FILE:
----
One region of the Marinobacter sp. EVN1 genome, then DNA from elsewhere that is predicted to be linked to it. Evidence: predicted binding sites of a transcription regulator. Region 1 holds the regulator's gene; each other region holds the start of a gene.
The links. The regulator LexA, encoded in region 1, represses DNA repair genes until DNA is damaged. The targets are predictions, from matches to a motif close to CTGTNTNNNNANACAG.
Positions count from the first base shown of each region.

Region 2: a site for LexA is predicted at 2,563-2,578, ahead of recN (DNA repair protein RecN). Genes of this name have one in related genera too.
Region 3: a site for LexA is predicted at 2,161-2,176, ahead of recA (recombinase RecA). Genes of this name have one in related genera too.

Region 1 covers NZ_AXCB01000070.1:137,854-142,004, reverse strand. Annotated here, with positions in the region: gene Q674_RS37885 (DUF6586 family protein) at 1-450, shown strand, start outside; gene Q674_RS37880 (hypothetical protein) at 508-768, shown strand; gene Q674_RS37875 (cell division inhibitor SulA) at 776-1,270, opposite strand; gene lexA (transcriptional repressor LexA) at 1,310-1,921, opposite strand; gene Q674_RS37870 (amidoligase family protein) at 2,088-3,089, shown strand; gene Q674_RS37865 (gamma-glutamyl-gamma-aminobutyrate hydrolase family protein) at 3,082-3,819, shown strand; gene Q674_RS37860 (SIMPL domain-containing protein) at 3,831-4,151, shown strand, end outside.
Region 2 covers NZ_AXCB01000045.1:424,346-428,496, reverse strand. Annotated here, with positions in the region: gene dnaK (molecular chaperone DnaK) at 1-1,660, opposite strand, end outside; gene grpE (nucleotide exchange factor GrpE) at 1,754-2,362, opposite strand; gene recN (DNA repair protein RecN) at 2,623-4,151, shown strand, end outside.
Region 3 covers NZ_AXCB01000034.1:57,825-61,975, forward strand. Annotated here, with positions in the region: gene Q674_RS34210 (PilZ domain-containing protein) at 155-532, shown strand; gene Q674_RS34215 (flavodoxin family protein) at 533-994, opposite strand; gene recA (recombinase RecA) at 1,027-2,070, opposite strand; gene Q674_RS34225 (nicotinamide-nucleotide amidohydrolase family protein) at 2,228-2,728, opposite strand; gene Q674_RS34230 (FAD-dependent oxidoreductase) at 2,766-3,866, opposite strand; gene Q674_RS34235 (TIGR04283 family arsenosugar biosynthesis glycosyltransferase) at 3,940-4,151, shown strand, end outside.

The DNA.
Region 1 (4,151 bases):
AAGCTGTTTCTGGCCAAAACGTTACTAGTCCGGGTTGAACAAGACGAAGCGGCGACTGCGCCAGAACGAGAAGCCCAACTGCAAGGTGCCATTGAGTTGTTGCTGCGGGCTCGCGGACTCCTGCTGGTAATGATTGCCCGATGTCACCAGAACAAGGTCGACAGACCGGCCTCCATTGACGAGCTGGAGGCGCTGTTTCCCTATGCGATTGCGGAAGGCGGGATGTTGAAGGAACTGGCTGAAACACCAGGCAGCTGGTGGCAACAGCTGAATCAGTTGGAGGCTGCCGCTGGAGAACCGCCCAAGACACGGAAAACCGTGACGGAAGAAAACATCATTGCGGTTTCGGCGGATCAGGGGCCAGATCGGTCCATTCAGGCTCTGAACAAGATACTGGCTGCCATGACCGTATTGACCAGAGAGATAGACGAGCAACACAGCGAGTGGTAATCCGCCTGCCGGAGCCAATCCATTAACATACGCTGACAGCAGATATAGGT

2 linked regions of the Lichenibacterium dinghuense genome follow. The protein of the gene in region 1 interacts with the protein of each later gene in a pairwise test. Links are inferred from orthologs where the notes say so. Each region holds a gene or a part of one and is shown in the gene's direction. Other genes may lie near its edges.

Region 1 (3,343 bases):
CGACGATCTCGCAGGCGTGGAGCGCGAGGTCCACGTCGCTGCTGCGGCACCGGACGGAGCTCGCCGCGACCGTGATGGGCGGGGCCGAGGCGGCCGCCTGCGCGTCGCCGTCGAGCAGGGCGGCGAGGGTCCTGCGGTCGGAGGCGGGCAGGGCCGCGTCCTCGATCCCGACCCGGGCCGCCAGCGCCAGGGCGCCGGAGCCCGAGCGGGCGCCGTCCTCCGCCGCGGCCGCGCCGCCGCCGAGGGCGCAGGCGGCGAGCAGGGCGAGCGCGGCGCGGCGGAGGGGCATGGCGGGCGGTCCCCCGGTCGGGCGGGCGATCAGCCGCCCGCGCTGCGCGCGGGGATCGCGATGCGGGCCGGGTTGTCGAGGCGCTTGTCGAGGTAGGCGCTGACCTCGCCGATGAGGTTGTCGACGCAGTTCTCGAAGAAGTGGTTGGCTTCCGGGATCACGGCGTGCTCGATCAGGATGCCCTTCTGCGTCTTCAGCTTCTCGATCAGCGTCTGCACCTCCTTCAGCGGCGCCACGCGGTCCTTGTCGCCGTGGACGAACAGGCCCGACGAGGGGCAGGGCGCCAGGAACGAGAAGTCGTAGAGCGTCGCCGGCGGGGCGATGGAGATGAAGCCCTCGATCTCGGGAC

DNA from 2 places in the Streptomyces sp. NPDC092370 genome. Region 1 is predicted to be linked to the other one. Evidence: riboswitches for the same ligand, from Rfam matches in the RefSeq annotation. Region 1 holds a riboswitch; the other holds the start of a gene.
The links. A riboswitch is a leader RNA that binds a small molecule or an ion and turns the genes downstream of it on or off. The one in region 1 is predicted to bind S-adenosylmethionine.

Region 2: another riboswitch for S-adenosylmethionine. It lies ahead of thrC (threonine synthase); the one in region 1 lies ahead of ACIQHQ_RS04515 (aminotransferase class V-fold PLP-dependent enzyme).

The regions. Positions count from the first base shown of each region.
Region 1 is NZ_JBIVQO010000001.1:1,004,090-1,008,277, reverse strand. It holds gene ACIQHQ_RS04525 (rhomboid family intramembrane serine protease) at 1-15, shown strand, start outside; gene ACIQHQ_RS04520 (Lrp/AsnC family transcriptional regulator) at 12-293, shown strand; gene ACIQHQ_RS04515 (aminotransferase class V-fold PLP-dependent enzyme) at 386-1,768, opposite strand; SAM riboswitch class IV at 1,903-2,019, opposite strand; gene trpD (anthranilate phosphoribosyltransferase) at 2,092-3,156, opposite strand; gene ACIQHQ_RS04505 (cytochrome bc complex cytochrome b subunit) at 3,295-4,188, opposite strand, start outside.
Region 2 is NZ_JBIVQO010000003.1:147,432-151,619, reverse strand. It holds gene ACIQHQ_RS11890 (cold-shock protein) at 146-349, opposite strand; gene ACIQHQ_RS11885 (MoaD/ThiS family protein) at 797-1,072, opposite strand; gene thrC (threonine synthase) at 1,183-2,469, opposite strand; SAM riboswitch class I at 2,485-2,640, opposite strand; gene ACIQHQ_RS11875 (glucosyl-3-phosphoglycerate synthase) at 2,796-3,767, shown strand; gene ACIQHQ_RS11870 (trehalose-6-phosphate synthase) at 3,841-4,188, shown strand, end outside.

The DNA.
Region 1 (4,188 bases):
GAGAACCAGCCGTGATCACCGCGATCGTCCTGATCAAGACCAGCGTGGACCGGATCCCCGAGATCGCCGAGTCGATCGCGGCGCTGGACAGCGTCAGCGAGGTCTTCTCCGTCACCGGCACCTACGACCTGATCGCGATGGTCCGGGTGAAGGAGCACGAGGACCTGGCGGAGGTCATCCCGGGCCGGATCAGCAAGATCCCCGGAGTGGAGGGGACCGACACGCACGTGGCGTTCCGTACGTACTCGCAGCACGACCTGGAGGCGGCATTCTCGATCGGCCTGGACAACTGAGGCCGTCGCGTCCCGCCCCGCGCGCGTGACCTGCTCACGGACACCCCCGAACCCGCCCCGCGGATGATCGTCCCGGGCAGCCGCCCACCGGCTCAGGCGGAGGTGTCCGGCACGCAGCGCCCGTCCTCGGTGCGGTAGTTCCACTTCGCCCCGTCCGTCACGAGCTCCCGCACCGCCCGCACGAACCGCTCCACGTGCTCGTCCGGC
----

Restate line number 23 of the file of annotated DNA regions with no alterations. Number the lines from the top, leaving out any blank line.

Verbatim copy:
GAGAACCAGCCGTGATCACCGCGATCGTCCTGATCAAGACCAGCGTGGACCGGATCCCCGAGATCGCCGAGTCGATCGCGGCGCTGGACAGCGTCAGCGAGGTCTTCTCCGTCACCGGCACCTACGACCTGATCGCGATGGTCCGGGTGAAGGAGCACGAGGACCTGGCGGAGGTCATCCCGGGCCGGATCAGCAAGATCCCCGGAGTGGAGGGGACCGACACGCACGTGGCGTTCCGTACGTACTCGCAGCACGACCTGGAGGCGGCATTCTCGATCGGCCTGGACAACTGAGGCCGTCGCGTCCCGCCCCGCGCGCGTGACCTGCTCACGGACACCCCCGAACCCGCCCCGCGGATGATCGTCCCGGGCAGCCGCCCACCGGCTCAGGCGGAGGTGTCCGGCACGCAGCGCCCGTCCTCGGTGCGGTAGTTCCACTTCGCCCCGTCCGTCACGAGCTCCCGCACCGCCCGCACGAACCGCTCCACGTGCTCGTCCGGC